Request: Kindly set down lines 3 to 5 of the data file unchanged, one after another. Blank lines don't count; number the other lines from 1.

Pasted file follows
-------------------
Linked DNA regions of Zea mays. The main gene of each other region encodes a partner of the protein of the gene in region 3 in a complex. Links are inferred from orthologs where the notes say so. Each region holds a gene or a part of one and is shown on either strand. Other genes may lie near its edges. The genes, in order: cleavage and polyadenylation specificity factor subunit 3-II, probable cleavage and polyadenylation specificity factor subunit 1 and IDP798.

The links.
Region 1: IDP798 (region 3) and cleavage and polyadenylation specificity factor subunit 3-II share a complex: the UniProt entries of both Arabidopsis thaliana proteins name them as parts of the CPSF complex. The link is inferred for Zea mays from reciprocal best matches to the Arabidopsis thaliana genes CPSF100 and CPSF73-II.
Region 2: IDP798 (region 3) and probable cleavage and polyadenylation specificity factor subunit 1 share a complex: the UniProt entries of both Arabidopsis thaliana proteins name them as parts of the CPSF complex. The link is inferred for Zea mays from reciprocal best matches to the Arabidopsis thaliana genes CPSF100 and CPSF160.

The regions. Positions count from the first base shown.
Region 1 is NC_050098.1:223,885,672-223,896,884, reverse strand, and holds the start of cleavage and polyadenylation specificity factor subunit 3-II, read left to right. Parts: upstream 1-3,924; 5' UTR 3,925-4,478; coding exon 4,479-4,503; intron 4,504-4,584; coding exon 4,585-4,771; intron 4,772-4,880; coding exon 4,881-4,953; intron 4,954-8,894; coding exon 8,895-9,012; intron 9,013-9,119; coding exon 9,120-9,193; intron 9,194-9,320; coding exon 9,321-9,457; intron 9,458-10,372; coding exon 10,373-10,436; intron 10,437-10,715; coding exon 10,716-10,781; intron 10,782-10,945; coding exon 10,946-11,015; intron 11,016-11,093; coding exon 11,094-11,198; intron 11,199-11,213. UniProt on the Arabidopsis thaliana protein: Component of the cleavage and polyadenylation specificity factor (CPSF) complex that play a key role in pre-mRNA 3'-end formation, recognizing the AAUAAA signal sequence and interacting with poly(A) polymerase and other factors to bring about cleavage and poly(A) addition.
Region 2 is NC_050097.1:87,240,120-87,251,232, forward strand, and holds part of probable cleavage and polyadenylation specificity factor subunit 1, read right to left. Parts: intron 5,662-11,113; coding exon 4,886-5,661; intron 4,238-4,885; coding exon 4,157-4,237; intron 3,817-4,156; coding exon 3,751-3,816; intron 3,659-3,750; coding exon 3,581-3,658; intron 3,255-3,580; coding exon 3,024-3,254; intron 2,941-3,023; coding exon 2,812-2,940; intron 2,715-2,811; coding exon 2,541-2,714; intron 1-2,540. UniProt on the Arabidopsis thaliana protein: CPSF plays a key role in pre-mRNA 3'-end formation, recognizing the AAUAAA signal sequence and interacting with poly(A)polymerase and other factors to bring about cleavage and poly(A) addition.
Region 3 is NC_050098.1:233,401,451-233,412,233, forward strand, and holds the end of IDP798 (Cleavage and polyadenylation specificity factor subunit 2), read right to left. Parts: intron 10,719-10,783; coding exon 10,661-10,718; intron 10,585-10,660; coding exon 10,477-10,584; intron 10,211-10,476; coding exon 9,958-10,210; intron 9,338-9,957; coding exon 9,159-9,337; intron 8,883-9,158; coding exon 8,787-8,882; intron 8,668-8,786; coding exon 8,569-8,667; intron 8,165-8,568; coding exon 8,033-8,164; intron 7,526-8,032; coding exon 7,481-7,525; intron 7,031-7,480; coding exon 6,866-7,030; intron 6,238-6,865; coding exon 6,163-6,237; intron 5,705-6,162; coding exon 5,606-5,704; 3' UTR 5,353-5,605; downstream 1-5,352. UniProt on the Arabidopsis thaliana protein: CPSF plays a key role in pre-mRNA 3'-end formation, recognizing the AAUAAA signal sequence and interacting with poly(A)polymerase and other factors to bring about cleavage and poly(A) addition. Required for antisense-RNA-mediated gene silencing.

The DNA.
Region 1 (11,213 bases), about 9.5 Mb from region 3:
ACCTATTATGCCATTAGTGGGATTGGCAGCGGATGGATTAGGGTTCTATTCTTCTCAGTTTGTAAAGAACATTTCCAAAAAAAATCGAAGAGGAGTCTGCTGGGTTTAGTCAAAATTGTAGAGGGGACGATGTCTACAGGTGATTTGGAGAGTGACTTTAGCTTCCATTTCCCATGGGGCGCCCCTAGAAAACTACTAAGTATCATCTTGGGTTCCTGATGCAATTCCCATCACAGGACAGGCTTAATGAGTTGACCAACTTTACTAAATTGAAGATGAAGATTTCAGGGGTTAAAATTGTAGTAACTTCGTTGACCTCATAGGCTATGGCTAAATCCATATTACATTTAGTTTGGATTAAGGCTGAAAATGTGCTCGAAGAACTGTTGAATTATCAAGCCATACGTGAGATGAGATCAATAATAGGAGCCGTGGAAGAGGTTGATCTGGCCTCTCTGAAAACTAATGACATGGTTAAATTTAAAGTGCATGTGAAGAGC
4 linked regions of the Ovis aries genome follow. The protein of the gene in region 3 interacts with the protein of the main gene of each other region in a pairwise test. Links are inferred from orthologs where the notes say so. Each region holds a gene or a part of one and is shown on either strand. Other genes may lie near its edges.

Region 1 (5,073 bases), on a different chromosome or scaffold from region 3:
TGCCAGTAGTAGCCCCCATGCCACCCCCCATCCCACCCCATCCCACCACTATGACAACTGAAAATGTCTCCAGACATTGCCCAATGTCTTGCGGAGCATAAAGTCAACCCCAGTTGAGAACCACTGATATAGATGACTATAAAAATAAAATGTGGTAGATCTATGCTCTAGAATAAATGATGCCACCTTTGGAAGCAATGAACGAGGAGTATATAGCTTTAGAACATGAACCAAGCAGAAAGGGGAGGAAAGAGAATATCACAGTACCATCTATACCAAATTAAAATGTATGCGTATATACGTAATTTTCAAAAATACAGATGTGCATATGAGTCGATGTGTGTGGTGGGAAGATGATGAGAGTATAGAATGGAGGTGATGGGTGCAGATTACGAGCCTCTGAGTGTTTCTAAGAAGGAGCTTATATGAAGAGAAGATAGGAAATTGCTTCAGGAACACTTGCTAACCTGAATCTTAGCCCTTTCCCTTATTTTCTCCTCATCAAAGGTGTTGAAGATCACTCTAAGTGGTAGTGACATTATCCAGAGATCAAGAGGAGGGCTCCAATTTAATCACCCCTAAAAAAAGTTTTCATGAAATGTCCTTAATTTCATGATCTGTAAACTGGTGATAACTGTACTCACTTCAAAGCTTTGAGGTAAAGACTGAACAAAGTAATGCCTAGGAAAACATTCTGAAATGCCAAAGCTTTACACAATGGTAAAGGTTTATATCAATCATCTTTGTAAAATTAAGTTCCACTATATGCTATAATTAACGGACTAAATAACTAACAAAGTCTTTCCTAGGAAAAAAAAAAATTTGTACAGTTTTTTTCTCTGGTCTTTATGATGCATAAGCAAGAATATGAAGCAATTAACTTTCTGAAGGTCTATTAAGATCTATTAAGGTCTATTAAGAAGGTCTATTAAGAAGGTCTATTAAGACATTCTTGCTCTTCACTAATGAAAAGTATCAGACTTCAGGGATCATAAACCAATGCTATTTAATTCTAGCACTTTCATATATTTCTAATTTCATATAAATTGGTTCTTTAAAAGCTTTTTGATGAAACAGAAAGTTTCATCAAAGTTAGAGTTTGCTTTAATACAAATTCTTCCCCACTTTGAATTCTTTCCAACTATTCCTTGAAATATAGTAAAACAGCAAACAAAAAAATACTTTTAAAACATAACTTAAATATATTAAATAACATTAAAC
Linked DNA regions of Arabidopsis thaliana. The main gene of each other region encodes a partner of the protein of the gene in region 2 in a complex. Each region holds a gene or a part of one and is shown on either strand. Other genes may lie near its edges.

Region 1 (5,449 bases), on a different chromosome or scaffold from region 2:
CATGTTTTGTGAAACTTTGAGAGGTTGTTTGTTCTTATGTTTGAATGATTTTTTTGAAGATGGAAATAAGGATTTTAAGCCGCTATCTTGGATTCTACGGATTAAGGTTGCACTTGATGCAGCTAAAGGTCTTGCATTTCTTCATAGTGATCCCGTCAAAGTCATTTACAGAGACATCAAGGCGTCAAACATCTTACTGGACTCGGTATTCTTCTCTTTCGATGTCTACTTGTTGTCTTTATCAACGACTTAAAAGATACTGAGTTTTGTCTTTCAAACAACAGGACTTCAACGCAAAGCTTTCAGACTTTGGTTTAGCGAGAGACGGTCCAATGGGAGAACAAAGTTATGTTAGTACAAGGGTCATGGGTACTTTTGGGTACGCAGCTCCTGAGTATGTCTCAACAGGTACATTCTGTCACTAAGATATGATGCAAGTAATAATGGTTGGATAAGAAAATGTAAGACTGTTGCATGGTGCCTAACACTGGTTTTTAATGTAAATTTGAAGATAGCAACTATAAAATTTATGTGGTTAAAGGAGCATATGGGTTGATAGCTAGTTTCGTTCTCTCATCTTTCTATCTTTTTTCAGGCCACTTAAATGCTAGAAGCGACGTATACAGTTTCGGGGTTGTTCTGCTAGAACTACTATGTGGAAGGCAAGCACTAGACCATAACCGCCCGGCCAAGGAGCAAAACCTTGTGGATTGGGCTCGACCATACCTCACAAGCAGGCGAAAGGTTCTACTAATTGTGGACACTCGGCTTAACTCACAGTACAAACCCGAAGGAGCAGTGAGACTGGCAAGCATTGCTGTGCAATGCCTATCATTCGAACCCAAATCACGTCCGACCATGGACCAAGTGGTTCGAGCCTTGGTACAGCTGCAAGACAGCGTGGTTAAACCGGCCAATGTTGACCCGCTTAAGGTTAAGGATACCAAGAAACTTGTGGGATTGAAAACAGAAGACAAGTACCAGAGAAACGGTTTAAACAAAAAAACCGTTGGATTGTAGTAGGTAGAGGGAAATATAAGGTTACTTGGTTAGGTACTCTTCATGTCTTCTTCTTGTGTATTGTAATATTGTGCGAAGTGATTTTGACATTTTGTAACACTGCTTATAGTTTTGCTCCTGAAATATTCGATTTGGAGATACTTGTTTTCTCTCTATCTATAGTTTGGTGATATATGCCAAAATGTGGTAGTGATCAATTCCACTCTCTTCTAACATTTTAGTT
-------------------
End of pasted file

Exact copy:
Region 1: IDP798 (region 3) and cleavage and polyadenylation specificity factor subunit 3-II share a complex: the UniProt entries of both Arabidopsis thaliana proteins name them as parts of the CPSF complex. The link is inferred for Zea mays from reciprocal best matches to the Arabidopsis thaliana genes CPSF100 and CPSF73-II.
Region 2: IDP798 (region 3) and probable cleavage and polyadenylation specificity factor subunit 1 share a complex: the UniProt entries of both Arabidopsis thaliana proteins name them as parts of the CPSF complex. The link is inferred for Zea mays from reciprocal best matches to the Arabidopsis thaliana genes CPSF100 and CPSF160.

The regions. Positions count from the first base shown.